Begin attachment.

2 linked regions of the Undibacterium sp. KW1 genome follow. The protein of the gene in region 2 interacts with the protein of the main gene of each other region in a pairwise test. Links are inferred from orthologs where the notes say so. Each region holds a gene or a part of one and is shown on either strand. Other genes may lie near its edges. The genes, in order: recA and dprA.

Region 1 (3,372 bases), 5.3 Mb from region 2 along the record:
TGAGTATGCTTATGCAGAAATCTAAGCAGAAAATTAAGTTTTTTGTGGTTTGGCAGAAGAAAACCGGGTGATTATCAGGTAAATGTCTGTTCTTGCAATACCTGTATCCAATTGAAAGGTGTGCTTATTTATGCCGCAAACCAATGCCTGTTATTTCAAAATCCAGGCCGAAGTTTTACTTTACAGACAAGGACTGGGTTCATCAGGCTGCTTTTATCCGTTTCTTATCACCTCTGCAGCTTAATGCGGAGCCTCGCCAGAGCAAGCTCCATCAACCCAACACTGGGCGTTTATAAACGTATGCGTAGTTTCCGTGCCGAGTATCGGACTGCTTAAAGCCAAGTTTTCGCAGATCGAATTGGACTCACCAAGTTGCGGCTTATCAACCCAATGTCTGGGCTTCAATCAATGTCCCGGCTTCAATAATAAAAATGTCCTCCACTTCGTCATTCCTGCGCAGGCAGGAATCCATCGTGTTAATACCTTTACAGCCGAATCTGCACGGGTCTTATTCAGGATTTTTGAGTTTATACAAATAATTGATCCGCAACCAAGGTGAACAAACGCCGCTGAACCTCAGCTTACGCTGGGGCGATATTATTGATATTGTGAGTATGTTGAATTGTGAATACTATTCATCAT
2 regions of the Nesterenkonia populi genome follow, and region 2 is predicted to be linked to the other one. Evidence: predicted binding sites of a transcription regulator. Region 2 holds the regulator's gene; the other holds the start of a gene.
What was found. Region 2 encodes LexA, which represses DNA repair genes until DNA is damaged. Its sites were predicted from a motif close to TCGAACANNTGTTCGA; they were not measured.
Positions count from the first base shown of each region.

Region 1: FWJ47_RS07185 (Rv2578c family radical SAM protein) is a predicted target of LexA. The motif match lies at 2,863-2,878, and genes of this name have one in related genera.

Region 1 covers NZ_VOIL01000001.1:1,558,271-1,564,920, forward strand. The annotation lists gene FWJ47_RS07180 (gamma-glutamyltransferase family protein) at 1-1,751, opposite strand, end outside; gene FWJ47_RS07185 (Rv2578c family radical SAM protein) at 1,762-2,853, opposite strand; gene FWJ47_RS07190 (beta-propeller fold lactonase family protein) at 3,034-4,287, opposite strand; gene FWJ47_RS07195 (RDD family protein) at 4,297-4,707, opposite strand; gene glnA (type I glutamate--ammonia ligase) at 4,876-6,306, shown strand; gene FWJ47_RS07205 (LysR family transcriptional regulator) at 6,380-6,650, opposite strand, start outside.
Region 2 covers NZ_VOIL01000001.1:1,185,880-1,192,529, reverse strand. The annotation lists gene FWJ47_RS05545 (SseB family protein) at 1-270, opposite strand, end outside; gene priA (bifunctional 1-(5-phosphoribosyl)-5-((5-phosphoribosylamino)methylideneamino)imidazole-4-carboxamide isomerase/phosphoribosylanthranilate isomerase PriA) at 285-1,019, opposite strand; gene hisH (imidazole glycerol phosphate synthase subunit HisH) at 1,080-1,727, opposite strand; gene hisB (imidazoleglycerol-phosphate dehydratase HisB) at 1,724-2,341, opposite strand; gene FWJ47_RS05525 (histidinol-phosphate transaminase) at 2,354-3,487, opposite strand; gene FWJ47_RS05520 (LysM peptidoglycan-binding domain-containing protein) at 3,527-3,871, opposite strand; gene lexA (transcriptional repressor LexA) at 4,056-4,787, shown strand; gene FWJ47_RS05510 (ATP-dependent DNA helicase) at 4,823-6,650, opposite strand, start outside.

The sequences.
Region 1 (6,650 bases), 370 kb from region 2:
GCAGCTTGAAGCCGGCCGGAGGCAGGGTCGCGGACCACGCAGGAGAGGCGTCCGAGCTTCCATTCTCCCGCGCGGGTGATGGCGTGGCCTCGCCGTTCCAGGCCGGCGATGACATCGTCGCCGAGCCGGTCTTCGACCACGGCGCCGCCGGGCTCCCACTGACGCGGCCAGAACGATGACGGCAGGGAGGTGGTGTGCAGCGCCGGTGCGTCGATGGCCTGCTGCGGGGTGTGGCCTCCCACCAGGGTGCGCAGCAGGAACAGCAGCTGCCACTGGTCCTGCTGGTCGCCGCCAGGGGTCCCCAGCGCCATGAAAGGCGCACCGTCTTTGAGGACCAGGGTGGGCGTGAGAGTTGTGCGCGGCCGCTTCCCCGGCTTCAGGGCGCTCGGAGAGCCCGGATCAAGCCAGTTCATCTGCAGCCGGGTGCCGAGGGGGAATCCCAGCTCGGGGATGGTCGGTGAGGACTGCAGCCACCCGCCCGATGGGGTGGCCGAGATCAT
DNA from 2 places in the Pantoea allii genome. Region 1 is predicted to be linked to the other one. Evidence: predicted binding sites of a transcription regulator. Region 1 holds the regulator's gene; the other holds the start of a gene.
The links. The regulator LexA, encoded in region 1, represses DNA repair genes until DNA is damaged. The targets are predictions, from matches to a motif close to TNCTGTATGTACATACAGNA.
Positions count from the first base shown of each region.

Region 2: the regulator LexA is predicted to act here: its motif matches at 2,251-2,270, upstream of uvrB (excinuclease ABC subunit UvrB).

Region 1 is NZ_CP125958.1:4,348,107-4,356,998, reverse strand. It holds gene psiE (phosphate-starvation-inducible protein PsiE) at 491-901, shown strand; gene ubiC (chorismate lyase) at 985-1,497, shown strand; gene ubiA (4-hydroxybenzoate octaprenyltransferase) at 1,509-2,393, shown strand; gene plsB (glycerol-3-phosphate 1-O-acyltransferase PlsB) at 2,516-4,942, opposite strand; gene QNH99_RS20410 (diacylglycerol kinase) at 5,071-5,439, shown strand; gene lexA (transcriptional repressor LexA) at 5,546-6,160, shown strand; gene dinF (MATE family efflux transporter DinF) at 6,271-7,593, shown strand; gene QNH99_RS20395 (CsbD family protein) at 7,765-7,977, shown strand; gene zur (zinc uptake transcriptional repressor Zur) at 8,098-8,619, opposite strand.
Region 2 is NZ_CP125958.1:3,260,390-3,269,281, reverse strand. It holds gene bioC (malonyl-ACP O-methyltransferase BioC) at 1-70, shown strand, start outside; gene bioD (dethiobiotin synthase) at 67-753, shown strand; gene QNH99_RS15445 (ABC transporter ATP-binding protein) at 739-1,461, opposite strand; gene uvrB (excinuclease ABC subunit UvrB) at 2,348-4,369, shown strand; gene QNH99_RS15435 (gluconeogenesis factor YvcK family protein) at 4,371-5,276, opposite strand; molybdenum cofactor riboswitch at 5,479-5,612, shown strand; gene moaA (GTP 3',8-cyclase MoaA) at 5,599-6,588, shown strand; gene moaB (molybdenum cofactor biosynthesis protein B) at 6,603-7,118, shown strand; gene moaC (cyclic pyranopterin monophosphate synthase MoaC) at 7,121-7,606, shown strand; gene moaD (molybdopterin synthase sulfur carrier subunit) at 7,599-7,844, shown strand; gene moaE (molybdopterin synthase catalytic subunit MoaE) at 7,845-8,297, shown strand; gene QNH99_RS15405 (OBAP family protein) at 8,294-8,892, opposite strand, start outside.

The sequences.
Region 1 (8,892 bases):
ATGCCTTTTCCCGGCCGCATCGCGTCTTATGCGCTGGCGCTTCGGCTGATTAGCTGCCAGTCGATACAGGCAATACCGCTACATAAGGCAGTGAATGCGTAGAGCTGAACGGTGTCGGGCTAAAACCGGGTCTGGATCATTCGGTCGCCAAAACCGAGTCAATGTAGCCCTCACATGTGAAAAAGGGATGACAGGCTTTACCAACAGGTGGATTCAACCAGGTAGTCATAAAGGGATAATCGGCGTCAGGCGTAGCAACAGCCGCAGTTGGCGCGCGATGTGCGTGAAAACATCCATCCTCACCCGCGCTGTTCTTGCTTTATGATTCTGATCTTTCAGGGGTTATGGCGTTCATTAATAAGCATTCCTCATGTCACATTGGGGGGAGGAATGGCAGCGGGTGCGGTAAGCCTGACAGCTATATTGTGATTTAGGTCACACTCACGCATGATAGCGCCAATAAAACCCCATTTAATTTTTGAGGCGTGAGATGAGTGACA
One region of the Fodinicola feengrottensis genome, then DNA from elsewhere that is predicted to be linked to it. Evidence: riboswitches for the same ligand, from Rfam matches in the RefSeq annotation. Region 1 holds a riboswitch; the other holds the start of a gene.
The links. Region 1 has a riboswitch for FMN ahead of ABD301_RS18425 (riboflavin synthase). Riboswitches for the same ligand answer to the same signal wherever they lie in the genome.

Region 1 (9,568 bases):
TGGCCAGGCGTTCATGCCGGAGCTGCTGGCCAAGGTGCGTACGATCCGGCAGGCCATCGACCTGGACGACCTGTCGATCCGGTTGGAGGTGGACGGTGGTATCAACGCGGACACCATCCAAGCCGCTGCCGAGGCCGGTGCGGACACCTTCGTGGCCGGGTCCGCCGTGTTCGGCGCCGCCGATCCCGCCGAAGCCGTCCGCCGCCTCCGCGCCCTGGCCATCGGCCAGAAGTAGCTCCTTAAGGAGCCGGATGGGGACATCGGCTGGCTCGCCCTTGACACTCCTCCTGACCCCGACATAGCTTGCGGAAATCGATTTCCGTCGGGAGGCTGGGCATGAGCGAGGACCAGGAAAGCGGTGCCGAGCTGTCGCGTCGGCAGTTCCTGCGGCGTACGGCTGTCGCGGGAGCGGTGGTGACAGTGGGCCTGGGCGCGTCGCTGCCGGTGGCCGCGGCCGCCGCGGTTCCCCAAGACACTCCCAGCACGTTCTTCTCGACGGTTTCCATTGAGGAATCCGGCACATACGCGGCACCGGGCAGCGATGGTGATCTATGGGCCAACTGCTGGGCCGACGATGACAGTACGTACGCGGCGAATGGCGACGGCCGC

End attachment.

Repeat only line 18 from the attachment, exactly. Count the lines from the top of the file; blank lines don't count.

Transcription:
Region 2 is NZ_CP125958.1:3,260,390-3,269,281, reverse strand. It holds gene bioC (malonyl-ACP O-methyltransferase BioC) at 1-70, shown strand, start outside; gene bioD (dethiobiotin synthase) at 67-753, shown strand; gene QNH99_RS15445 (ABC transporter ATP-binding protein) at 739-1,461, opposite strand; gene uvrB (excinuclease ABC subunit UvrB) at 2,348-4,369, shown strand; gene QNH99_RS15435 (gluconeogenesis factor YvcK family protein) at 4,371-5,276, opposite strand; molybdenum cofactor riboswitch at 5,479-5,612, shown strand; gene moaA (GTP 3',8-cyclase MoaA) at 5,599-6,588, shown strand; gene moaB (molybdenum cofactor biosynthesis protein B) at 6,603-7,118, shown strand; gene moaC (cyclic pyranopterin monophosphate synthase MoaC) at 7,121-7,606, shown strand; gene moaD (molybdopterin synthase sulfur carrier subunit) at 7,599-7,844, shown strand; gene moaE (molybdopterin synthase catalytic subunit MoaE) at 7,845-8,297, shown strand; gene QNH99_RS15405 (OBAP family protein) at 8,294-8,892, opposite strand, start outside.